Despite an increase in public understanding of the importance of good mental health care in recent years, accessing care remains a challenge for both New Brunswickers and Canadians.
One group that has faced persistent barriers in accessing appropriate mental health care, services and support is people with an intellectual or developmental disability, despite the fact that mental illness rates among people in this group are three to four times higher than in the general population. In fact, people with a dual diagnosis of a developmental disability and a mental health concern frequently experience rejection and lack of service from the health care system – this is despite the fact that over 50 per cent of Autistic youth have a mental health concern.
Many people with an intellectual or developmental disability and their supporters attribute these barriers to a lack of understanding of their unique needs. It’s an issue that 29 members of the Autistic and Autism communities across the country have taken steps to change, with the creation of a new, first-of-its-kind Mental Health Literacy Guide for Autism.
Created to increase awareness and share knowledge around issues related to mental health and Autism, the guide is intended for everyone, but especially for members of the Autistic/Autism community, family members, professionals, policymakers, and leaders.
Three Autistic New Brunswickers – Louise Tardif, Aaron Bouma, and Amond McKenna – were involved in the creation of the guide, acting as advisers.
“I would consider this guide to be a quantum leap; I would consider it to be a historic moment. This was a huge step for us,” said Amond of the involvement of Autistic advisers in the creation of the guide. “This guide is a big deal because we don’t get asked these questions. For us to be included is a huge deal, though it should be the norm… Inclusion includes us in the conversation.”
The advisers were involved in every step of the guide’s creation, including information about their own lived experiences in accessing mental health care.
“We received advice over a two-year period in how the guide should be structured, our use of language, and the content within it,” said Dr. Jonathan Weiss, associate professor in the Faculty of Health at York University, York Research Chair in Autism and Neurodevelopmental Disability Mental Health, and project lead on the guide. “It is important because it carries with it the voices of many Autistic people, who were passionate about providing knowledge on mental health. It is the first guide of its kind, focusing on providing information to improve mental health literacy around Autism and mental health.”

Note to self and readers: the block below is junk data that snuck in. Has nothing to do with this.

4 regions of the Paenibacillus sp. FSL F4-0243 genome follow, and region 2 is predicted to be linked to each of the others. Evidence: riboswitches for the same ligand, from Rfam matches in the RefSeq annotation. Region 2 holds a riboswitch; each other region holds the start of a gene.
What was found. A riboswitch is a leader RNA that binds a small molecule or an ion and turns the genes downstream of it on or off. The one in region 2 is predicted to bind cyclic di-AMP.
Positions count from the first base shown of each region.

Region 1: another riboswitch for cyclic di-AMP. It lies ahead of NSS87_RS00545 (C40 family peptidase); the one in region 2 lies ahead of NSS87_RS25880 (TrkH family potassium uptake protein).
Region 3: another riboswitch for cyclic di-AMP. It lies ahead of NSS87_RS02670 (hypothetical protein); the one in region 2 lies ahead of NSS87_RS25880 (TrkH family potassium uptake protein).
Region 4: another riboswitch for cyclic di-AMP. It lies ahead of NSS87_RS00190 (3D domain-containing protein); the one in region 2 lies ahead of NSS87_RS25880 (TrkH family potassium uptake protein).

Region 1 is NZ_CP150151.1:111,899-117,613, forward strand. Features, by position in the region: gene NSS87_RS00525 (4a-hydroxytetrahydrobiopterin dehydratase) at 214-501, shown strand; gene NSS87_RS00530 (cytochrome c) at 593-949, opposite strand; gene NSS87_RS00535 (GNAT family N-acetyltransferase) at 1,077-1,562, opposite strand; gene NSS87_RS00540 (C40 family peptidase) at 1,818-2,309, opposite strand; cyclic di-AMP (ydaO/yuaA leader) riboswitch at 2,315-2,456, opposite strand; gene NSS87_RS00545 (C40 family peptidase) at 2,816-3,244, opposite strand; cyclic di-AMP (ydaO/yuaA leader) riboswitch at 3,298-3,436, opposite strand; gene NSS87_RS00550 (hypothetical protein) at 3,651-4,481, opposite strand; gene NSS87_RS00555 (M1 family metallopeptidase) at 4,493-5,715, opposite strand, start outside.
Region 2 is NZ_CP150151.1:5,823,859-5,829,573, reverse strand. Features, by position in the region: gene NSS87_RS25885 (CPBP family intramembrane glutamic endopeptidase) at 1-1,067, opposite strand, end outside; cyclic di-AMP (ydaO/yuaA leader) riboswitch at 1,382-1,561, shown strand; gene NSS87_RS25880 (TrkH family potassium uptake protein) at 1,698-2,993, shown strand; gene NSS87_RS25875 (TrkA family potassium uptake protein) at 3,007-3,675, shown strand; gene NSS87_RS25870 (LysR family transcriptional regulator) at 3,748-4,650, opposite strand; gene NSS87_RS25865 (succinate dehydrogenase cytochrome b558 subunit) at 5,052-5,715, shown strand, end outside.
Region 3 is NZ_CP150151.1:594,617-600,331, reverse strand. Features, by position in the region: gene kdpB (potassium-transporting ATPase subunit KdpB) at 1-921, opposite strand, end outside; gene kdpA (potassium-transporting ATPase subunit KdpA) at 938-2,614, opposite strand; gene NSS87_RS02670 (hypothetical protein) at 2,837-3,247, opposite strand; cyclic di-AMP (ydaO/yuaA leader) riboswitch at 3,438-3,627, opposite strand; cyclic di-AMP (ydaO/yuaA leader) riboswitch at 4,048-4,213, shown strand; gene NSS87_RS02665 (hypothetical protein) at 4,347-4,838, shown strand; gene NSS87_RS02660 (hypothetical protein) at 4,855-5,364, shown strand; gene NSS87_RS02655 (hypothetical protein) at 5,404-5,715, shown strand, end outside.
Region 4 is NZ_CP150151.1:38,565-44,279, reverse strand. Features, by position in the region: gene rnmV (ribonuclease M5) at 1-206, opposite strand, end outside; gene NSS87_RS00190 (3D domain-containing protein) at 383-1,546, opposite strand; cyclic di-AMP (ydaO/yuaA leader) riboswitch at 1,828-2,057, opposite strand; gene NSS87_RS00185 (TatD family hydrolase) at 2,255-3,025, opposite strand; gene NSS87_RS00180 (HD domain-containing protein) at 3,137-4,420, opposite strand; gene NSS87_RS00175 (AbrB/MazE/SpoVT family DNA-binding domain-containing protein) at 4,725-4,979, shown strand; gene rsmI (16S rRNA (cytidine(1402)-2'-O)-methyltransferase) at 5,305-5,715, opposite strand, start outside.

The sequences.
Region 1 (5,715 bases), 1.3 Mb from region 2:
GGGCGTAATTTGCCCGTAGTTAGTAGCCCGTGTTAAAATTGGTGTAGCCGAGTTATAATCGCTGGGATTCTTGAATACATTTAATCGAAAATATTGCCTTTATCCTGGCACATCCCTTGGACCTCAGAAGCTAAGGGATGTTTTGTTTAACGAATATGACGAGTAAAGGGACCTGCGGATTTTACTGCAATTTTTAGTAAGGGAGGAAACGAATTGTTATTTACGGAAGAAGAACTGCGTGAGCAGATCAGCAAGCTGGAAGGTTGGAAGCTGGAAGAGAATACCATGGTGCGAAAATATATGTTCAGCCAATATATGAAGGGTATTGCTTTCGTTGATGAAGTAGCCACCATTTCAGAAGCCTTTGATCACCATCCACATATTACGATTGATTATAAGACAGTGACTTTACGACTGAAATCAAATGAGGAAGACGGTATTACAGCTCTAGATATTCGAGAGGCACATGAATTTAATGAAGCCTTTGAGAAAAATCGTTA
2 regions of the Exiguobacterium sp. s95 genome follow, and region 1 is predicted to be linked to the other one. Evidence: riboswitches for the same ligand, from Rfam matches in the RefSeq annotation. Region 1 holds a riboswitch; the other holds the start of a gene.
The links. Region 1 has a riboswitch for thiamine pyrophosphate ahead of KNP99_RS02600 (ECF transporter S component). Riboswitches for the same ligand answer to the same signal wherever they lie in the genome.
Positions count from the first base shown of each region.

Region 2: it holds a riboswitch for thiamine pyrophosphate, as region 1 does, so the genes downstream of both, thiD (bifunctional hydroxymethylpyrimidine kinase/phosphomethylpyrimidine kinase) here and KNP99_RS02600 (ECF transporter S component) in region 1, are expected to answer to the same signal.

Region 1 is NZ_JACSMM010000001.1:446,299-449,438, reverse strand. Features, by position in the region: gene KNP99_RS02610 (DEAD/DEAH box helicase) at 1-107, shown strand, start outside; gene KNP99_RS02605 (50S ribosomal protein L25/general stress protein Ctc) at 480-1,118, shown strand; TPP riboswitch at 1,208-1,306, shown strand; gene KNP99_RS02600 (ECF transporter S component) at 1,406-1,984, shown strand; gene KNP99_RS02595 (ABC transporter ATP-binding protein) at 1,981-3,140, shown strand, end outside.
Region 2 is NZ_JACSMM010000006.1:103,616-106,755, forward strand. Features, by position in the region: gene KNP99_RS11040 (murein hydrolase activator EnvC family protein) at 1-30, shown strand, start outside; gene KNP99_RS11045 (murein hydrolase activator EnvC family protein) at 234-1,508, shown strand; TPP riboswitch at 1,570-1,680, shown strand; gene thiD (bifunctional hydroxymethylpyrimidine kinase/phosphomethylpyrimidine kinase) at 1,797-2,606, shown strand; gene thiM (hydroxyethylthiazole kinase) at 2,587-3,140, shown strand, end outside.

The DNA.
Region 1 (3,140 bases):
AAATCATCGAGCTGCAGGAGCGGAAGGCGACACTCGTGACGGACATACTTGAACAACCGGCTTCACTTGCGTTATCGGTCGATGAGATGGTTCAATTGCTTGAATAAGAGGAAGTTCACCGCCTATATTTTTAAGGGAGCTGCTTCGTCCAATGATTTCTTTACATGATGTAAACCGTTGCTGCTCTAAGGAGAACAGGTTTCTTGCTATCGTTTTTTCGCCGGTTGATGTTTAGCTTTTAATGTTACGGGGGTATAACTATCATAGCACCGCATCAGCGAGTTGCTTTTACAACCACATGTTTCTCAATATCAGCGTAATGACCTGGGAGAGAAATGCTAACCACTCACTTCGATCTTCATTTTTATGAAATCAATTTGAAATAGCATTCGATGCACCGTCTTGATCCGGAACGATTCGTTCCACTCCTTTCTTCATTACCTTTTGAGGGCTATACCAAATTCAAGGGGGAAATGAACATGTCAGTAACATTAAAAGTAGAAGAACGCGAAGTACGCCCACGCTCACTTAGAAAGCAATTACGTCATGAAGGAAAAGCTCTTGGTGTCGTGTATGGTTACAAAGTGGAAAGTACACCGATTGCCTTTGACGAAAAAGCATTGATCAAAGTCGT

The 200-page document provides a definition of Autism in adulthood, how to identify mental health problems and mental health solutions for this community, and seeks to dispel misconceptions. It’s free for anybody to access online, and combines input from research and first-person accounts of Autism in Canada.
“One of the biggest myths we try to dispel in this guide is that Autism is a mental health problem. Autism is not a mental health problem; it is a different way of being,” said Dr. Weiss. “It’s a different way of communicating and understanding other people and interacting with other people, but it’s not less than, and it’s certainly not a psychiatric illness as is often traditionally conveyed.”
All three New Brunswickers have experienced frustration and difficulty in accessing mental health care.
“We need people to understand how to receive us with care,” said Louise. “They dismiss our concerns because they think they’re just from being Autistic.”
Approximately half of Autistic adults will have at least one mental health or addiction diagnosis in their recent past, and they are three times more likely to have a suicide attempt compared to other adults. Researchers say previous mental health literacy materials did not talk about the intersections between well-being, mental health problems, and what it’s like to be Autistic.
“We deal with a tremendous amount of ableism; there’s a lot of misinformation in New Brunswick. A lot of people do not understand. It’s seeped into the culture and our laws and policies so deeply,” said Aaron. “I think there are pockets of hope here and there. I’m really excited about this guide because there’s so much in there.”
The guide’s developers and advisers believe the guide should be referenced by a broad audience, including psychologists, support workers, social workers, councillors, employers, and students studying the mental health field, as well as school systems and the Department of Social Development. A French version of the guide is being developed.
“I hope the resource will be used as a starting point to improve people’s knowledge about Autistic mental health. I hope Autistic adults, family members, and the broader community learns more about what Autistic mental health looks like, how it can be supported, and what we can do if someone needs help,” said Dr. Weiss. “I think it is important for people to have a greater awareness about the many individual and contextual factors that influence mental health, and this guide can help do that.”